Handful of redcurrants

Handful of blackcurrants

Handful of red cherries

Note: if you can’t get fresh berries and currants then just buy a frozen “summer fruit” mix from your local farm shop or supermarket.

1 – 2 bottle of Aston Manor Knights Malvern Gold Cider

1 tablespoon lemon juice

Jam Sugar (see below for quantity)

48 Hours in advance:

  • Wash the fruit
  • Place the berries in a large bowl or bucket
  • Cut the rhubarb into 1″ chunks – no need to peel – add to the berries
  • Cut the apples into small chunks and add to the berries – no need to remove the core/skin
  • Pour the cider over until the fruit is just covered
  • Leave to marinate overnight
    • NOTE: the juice from the fruit will add to the volume of liquid in the bucket so make sure you allow enough room!

24 hours in advance:

  • Place the fruit and the cider in a large jam saucepan (these are large and wide-mouthed)
  • Bring to the boil and simmer gently until the fruit is soft (15 – 20 minutes)
  • Once the fruit is soft turn off the heat
  • Now pass the fruit through a colander – this will remove the skins/cores that you really don’t want in a jam – this will leave you with a thick extract full of pips!
  • Then you have three options:
    • For a thick jam with LOTS of pips just use the extract as it is (not recommended)
    • For a thick jam with a few pips, press the extract through a sieve (recommended)
    • For a beautiful clear jelly, allow the juice from the extract to drip through a muslin jelly bag – this will take several hours; preferably overnight. This isΒ  well worth the effort as you can make the clear juice into a jelly and make a jam with the pulp

On the day:

  • Measure the volume of the fruit extract (pippy pulp, smooth pulp or clear juice) that you are using to make your preserve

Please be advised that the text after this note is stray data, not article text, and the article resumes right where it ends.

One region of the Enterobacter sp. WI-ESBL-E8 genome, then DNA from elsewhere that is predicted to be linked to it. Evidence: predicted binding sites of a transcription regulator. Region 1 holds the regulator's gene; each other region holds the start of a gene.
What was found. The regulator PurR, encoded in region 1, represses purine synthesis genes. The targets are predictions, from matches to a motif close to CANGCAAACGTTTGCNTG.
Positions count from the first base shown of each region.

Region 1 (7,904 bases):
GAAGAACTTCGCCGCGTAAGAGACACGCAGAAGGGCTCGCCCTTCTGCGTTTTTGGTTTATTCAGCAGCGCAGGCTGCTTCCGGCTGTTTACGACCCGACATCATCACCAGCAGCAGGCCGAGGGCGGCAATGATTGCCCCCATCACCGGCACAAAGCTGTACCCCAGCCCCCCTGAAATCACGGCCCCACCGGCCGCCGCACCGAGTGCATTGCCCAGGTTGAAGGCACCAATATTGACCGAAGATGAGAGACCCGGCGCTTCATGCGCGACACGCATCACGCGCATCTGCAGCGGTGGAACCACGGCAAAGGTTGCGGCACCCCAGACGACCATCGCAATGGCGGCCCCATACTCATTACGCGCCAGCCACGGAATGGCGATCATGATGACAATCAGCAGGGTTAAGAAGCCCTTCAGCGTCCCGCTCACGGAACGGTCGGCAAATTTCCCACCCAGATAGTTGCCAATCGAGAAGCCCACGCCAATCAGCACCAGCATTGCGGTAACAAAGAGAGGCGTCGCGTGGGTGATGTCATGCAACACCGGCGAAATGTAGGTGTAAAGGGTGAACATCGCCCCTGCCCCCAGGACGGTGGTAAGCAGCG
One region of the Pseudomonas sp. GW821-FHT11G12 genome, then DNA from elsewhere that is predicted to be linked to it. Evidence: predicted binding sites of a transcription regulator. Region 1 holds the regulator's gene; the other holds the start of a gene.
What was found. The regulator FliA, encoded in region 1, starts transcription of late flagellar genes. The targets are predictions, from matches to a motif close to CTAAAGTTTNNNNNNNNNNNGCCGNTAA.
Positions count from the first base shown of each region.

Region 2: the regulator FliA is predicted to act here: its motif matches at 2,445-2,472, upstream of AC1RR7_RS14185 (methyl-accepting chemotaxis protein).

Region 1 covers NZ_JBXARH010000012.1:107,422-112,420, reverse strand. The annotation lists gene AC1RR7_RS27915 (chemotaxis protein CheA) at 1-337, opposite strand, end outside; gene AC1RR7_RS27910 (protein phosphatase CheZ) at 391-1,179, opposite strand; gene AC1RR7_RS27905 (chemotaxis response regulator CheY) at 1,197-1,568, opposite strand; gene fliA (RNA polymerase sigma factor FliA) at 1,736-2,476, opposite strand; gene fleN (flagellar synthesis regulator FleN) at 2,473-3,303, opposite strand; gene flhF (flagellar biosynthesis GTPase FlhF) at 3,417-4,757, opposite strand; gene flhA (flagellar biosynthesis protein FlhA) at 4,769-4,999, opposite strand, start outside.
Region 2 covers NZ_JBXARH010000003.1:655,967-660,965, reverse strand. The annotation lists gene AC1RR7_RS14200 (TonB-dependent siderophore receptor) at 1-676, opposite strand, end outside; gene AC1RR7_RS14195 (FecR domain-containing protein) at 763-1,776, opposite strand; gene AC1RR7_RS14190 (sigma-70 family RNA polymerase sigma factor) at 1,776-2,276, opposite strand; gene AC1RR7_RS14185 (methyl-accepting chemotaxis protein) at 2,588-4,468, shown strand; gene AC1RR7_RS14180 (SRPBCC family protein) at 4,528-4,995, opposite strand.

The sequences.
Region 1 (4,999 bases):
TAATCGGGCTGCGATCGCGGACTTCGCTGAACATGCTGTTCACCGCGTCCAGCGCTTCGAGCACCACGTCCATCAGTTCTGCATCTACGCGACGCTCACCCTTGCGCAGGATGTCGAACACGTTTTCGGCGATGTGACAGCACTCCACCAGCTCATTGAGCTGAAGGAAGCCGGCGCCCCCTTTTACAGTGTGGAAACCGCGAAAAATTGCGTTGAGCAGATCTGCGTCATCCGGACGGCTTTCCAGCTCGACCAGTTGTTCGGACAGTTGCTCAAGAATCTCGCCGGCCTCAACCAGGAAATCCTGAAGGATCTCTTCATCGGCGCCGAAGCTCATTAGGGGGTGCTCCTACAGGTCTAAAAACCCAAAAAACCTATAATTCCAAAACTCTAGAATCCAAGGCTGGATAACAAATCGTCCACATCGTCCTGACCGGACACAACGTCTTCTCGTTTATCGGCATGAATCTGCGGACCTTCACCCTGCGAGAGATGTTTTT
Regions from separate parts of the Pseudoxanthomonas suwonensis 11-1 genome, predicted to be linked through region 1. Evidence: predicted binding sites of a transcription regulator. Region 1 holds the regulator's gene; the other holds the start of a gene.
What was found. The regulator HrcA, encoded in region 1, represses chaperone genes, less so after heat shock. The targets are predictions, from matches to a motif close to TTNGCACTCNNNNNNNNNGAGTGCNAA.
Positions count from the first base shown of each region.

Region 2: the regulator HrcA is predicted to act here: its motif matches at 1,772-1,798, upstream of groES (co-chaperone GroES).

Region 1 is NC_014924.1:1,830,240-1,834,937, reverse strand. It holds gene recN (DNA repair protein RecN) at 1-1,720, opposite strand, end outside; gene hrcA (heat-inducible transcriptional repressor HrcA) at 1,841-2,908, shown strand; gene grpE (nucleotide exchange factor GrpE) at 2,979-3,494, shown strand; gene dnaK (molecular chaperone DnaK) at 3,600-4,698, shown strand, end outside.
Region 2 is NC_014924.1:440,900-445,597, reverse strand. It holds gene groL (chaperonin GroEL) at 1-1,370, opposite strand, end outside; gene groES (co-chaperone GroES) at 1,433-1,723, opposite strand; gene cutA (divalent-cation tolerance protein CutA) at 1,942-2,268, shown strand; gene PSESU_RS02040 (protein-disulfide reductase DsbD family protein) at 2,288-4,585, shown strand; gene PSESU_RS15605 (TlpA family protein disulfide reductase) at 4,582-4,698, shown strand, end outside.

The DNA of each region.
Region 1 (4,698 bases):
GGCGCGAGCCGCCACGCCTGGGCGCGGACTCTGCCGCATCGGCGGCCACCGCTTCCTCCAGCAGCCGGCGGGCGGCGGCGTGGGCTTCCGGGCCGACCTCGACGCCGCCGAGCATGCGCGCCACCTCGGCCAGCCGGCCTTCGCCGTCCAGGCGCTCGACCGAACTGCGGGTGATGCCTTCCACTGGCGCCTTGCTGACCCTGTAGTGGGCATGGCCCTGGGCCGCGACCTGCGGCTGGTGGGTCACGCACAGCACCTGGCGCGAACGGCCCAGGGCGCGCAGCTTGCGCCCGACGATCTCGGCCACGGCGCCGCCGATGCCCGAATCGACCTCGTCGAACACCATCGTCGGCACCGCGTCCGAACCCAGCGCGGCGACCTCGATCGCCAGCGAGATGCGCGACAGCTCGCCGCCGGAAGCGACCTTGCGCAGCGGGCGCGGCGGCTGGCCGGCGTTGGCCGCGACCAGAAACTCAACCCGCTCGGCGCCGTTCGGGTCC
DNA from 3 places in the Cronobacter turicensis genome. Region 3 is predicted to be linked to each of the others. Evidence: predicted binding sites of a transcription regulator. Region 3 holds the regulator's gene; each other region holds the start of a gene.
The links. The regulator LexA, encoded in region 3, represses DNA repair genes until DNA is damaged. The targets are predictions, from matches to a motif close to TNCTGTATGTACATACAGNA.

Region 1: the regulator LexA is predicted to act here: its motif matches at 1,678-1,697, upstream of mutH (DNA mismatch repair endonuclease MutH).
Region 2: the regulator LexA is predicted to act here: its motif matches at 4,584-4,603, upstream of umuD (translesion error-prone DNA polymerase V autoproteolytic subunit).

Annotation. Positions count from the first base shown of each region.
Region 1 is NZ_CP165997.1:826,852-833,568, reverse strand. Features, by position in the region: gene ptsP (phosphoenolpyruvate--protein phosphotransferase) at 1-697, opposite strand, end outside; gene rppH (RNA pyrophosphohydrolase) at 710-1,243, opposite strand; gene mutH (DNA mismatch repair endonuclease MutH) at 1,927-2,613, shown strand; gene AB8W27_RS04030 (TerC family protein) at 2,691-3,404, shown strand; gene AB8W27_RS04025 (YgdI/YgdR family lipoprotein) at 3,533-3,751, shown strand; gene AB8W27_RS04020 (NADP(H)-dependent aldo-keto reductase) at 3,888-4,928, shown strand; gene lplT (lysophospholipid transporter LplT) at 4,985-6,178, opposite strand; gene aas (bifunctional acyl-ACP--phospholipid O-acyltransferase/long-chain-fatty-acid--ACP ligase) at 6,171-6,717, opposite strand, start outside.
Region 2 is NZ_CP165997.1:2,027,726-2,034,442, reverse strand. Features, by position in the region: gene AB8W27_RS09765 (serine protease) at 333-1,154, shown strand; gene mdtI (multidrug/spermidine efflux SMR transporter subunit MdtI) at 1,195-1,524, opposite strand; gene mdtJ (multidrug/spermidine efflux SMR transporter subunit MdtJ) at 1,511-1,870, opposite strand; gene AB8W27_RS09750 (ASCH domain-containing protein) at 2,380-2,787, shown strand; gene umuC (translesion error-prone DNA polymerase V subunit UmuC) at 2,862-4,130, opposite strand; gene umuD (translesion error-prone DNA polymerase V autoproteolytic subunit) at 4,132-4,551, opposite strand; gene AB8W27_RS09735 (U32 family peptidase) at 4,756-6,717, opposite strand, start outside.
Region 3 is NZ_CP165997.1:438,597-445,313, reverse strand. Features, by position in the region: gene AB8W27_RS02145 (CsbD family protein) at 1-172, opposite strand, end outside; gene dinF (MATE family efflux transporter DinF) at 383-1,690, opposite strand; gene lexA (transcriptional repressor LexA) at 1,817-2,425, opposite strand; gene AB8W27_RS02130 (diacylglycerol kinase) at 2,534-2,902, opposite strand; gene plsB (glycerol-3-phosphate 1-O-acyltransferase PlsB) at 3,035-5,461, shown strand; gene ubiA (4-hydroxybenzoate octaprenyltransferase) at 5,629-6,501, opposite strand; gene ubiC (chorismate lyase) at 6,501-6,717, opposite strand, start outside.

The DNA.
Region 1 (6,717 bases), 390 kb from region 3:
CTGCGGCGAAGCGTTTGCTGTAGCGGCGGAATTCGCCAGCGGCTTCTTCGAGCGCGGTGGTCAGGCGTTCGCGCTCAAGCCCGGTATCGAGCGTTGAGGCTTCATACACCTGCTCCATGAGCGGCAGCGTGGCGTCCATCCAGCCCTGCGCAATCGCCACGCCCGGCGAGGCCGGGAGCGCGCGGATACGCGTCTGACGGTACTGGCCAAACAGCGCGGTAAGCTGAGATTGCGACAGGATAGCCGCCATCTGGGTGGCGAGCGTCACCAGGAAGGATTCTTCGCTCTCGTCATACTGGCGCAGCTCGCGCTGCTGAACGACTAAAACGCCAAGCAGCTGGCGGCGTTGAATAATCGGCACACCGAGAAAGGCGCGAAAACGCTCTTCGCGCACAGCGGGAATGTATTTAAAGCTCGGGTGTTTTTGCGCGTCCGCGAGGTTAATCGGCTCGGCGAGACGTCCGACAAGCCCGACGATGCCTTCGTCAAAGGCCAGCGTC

• You will need enough jars to hold roughly TWICE the volume of your fruit extract – see below how to sterilise your jars)
  • Allow 1.5 pounds of jam sugar per pint of fruit extract (you can try 1.25 pounds and add the extra if your jam doesn’t set)
  • Put the fruit extract into a clean jam saucepan and add the lemon juice – stir well
  • Warm the extract and just before it boils add the calculated amount of sugar – stir the pot well until the sugar is dissolved
  • Once the sugar has dissolved completely, turn the heat up and bring the preserve to a rolling boil – if you have a jam thermometer you are aiming for a temperature of 105 degrees centigrade.
  • Turn the heat down and simmer for no more than 5 minutes; turn the heat off and test for a set (place a spoonful of preserve on a plate and put it in the fridge to cool – once it’s cold, run your finger over the surface – it will wrinkle if you have a set. Jellies may have a softer set than a pulpy jam.
    • If you don’t have a set then bring the jam to the boil and simmer for another 15 minutes, test for set.
      • If that doesn’t work then add another tablespoonful of lemon juice and bring to the boil again.
        • If that doesn’t work then you could add a bottle of pectin extract e.g. Certo and just bring to the boil
          • If all that doesn’t achieve a set, pot it up and call it a syrup – it will be delicious on ice cream, porridge or Eton Mess
  • Pot your jam while hot into warm sterilised jars – fill your jars to the brim
  • Put a top on the jar – either the lid that came with the jar (well washed in very hot water) or a traditional cellophane cover held in place with an elastic band
  • Allow the jars to cool; wash any spillage from the sides, label and enjoy πŸ™‚

Sterilising your jars:

  • Make sure that your jars are clean and don’t have any chips or cracks; rinse well with hot water before use. It is fine to re-use jars but do not use pickle or chutney jars – you can never remove the smell of vinegar!
  • Put the jars on a baking tray and place in a cold oven
  • Turn the oven on – set it to 120 degrees centigrade
  • Once the jars have reached 120 degrees (usually around 20 minutes) then remove them from the oven and allow them to cool for a few minutes before you pot your jam.

I take NO responsibility for the results of jam made to this recipe – but if you follow the proportion of jam sugar to fruit then they should get a good result πŸ™‚

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BCN Challenge 2017: The Results!

Posted by indigodream on 20 June, 2017

June 2017

First of all a big “Thank You” to our faithful and diligent crew – none of whom jumped ship during a very busy weekend – humans Kristel, Ian and Christine and greyhound crew Archie, Henry, Alex and Freya πŸ™‚

 

Secondly, a massive thank you to the BCN Society who keep this wonderful event alive – they work so hard to keep every section of the BCN open , even when certain locals are working hard to turn them into linear landfills!